The history of four world-leading Italian motoring brands
From the most emblematic models to the most successful, revolutionary people, and the most significant events, this section illustrates and celebrates the cornerstones of Alfa Romeo, Fiat, Lancia and Abarth.
On 4 July, the New Fiat 500 celebrates its 60th birthday. It has endured for six decades without losing any of its charm, becoming a myth that has touched everyone’s lives in one way or another. Driving a 500 is like embarking on an exhilarating and fascinating journey through time.
It was back in 1954 when Dante Giacosa designed the car that was destined to become the most beloved Fiat icon of all time, during a period preceded by fear and uncertainty and followed by an economic boom full of optimism, vitality and the desire for renewal. The sheer simplicity of the 500 got Italy moving again.
Dante Giacosa didn’t just invent a car, he also spawned a lifestyle, which is why he is widely regarded as a genius. Because, according to American writer Charles Bukowsky, genius is having the ability to say profound things in a simple way. In 1957, the 500 was the perfect answer for the many people who needed an economical and practical means of transport.
Through its name, the Nuova 500 launched in 1957 carried on both the legacy and the drive to evolve and grow of the already revolutionary 500 Topolino.
In 1958,with the addition of two red stripes and increased power, it became the 500 Sport, and immediately won the top four places in its class in the Hockenheim 12 Hour race.
With horizontally mounted engine and longer wheelbase, 1960 saw the birth of the 500Giardiniera: a station wagon with lots more space, which also became a fine, multi-purpose work vehicle, yet another demonstration of the 500's amazing versatility.
A major evolution came in 1965 with the advent of the new 500 F: the biggest change was the abandonment of the rear-hinged doors, together with introduction of a slightly higher windscreen.
Continually improved and renewed, the 500 became a real icon. It responded to changes in society, playing its part in historic transformations such as women's emancipation, and also becoming the family's second car, driven by wives and by offspring who had just passed their tests.
This brings us to 1972, with the new 500 R,which opened the way, exactly 50 years after the first debut in 1957, to the Nuova 500, on 4 July 2007.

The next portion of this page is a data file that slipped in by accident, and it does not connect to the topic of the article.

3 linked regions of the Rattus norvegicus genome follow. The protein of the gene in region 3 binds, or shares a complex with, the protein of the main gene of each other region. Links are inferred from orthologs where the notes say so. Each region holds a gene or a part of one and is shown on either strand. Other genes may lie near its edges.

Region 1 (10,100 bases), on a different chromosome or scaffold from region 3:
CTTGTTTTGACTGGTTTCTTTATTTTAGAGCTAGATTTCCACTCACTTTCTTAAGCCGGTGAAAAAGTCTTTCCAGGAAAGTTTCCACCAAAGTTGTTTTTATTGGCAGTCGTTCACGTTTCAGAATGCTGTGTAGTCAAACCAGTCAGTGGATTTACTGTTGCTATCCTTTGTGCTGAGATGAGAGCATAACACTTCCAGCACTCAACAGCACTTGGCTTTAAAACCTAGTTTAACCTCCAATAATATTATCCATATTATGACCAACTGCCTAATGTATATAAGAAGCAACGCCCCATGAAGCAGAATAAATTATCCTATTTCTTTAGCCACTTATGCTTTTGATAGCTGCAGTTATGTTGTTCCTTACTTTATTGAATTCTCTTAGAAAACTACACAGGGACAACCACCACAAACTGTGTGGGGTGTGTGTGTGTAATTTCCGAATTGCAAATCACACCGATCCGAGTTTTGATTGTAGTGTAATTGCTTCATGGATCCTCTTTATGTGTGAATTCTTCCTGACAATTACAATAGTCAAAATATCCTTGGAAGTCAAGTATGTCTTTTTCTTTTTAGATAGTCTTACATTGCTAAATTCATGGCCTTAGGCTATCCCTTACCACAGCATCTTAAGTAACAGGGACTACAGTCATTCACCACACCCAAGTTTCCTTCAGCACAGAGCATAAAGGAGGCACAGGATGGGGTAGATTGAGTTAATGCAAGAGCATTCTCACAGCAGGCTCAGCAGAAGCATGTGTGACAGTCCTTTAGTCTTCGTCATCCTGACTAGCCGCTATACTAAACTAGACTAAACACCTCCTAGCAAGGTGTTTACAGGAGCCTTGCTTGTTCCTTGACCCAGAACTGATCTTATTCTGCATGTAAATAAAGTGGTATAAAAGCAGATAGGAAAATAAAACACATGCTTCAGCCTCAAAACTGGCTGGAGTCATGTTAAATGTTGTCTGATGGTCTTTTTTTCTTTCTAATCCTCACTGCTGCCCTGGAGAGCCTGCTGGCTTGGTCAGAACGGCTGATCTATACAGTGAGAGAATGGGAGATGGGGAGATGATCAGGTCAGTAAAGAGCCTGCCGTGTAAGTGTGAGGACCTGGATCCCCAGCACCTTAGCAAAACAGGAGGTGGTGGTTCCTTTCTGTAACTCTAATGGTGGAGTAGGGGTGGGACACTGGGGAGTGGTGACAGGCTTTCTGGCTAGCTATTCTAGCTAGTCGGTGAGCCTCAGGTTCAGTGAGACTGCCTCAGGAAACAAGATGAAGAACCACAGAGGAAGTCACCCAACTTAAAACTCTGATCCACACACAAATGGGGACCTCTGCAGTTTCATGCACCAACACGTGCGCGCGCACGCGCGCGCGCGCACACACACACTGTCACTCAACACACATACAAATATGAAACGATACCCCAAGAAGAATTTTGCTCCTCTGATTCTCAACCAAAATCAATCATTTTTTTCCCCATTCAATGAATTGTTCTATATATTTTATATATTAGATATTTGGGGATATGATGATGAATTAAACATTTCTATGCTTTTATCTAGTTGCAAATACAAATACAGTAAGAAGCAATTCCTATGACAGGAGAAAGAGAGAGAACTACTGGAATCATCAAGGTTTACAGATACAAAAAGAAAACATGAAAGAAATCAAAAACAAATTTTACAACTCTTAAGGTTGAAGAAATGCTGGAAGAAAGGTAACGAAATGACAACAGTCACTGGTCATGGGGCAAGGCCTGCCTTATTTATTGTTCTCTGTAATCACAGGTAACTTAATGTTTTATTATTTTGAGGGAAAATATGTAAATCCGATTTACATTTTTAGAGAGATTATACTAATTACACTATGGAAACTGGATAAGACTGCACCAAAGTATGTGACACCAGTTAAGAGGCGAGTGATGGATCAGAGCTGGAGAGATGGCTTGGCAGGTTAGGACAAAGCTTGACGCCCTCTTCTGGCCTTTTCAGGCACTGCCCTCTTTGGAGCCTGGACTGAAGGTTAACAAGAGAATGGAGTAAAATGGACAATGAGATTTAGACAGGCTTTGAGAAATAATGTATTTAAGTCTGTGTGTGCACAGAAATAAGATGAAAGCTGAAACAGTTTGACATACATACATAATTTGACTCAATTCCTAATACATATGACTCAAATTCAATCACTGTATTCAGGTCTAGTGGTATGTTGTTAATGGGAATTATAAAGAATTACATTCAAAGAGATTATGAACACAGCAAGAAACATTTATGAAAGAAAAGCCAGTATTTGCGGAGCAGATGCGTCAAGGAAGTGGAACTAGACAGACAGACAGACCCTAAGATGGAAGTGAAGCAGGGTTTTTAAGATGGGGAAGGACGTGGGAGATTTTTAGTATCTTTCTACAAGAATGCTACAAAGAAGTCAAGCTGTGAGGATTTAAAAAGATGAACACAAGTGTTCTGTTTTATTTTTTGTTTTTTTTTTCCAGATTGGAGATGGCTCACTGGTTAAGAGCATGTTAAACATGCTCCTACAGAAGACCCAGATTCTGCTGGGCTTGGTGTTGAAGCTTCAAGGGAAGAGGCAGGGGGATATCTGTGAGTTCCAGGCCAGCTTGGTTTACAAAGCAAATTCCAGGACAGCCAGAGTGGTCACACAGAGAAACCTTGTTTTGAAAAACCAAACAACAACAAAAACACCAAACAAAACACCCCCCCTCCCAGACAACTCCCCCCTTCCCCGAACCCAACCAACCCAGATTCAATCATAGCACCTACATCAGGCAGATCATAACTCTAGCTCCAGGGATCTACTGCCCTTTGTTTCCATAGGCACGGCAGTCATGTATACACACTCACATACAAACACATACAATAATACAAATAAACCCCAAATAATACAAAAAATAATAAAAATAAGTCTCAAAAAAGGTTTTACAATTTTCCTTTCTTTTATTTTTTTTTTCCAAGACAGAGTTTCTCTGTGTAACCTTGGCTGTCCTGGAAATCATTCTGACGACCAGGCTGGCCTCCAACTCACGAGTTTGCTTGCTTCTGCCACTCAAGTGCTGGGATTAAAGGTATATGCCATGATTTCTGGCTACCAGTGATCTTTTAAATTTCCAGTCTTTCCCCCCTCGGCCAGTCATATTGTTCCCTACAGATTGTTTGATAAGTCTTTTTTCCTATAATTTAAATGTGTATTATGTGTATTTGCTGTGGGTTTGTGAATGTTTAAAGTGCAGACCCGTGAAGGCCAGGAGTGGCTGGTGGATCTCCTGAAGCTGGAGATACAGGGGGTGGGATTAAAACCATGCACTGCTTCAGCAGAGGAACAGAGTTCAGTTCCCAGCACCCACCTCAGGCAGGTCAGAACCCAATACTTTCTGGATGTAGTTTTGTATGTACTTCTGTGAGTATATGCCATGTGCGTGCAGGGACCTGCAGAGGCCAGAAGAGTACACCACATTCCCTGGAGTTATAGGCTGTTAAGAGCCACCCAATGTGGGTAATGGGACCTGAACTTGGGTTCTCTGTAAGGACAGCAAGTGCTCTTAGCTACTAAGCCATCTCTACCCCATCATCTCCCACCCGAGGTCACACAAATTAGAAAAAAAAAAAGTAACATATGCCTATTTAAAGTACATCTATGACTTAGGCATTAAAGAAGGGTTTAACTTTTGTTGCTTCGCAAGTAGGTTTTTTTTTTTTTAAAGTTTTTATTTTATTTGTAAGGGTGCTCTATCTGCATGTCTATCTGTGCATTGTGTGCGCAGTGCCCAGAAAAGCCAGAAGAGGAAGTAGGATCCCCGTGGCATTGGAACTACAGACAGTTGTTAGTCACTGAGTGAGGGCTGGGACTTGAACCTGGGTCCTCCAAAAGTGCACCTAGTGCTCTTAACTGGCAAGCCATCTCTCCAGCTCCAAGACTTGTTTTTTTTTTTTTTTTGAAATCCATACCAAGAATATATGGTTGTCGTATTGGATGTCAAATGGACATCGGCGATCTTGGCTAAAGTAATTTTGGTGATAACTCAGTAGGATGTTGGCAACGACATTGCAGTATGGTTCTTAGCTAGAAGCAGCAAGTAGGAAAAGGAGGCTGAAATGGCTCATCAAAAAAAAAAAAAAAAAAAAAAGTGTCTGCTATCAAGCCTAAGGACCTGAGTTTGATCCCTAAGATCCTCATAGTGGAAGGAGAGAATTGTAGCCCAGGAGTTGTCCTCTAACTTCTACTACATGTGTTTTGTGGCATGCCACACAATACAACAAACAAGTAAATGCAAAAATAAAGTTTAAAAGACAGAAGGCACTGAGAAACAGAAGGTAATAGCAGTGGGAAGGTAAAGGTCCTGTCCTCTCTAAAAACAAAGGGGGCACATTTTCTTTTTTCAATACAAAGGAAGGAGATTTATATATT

In a decade, and we have now reached 2017, a total of two million Fiat 500s have been sold, and with the latest model, the Fiat 500 Anniversario, the car is acclaimed as an unstoppable planetary success, an Italian icon that delights the whole world.
At a time when Italy was oriented towards creating a culture of wellbeing, the 500 was an object of desire for the most diverse groups of people. From business travellers to doctors, mothers and labourers, to young couples who wanted to travel.
Small but perfectly formed, it was a car that allowed people to start dreaming big.
During the Swinging London period, Piccadilly Circus was a global icon, a place where you could meet the most fascinating and influential men and women in the world:
From film stars such as Sir Lawrence Olivier, Vivien Leigh and Sean Connery, to singers including Freddie Mercury, Sting, John Lennon and Paul McCartney. In their midst, the budding young Fiat 500 was itself a Global Icon, in the making, like the people who drove it around London in the Sixties and Seventies.
Writer Banana Yoshimoto claims that we can rebuild the world starting from small things, meaning that little objects, the ones we use every day and are part of our lives, should never be taken for granted. This endorsement of all things tiny also serves as a tribute to the 500, which for three generations has been a big car for men and women alike.
Society changed profoundly over the next 20 years, from the celebrated Sixties to the Eighties. The world was feeling young again and made for young people. The technological challenge was to reduce the size of every object, making everything portable, personal and convenient. It was the era of plastic watches, Walkman personal stereos, laptops and video game consoles. It was an era in which the Fiat 500 was immortalised in a French film that has itself achieved iconic status, The Party. The car is driven by the film's standout character, shrewd grandmother Poupette, a woman whose refusal to be confined by prejudice and narrow-mindedness keeps her forever young. Together they represent a winning combination of freedom and innovation.
The 500 has also featured in many other films, in its various versions. Even today, it is synonymous with youth in all its iterations. Built more for doing rather than showing off, it brings together kids, with their arms waving out of the roof, carefree teenagers, tiger moms and even grandparents. It is a car based on character and enthusiasm, rather than dry consumer data.
The 500 has endured for six decades, during which time six million cars have been sold, and has managed to become a genuine global icon without losing any of its uniqueness.
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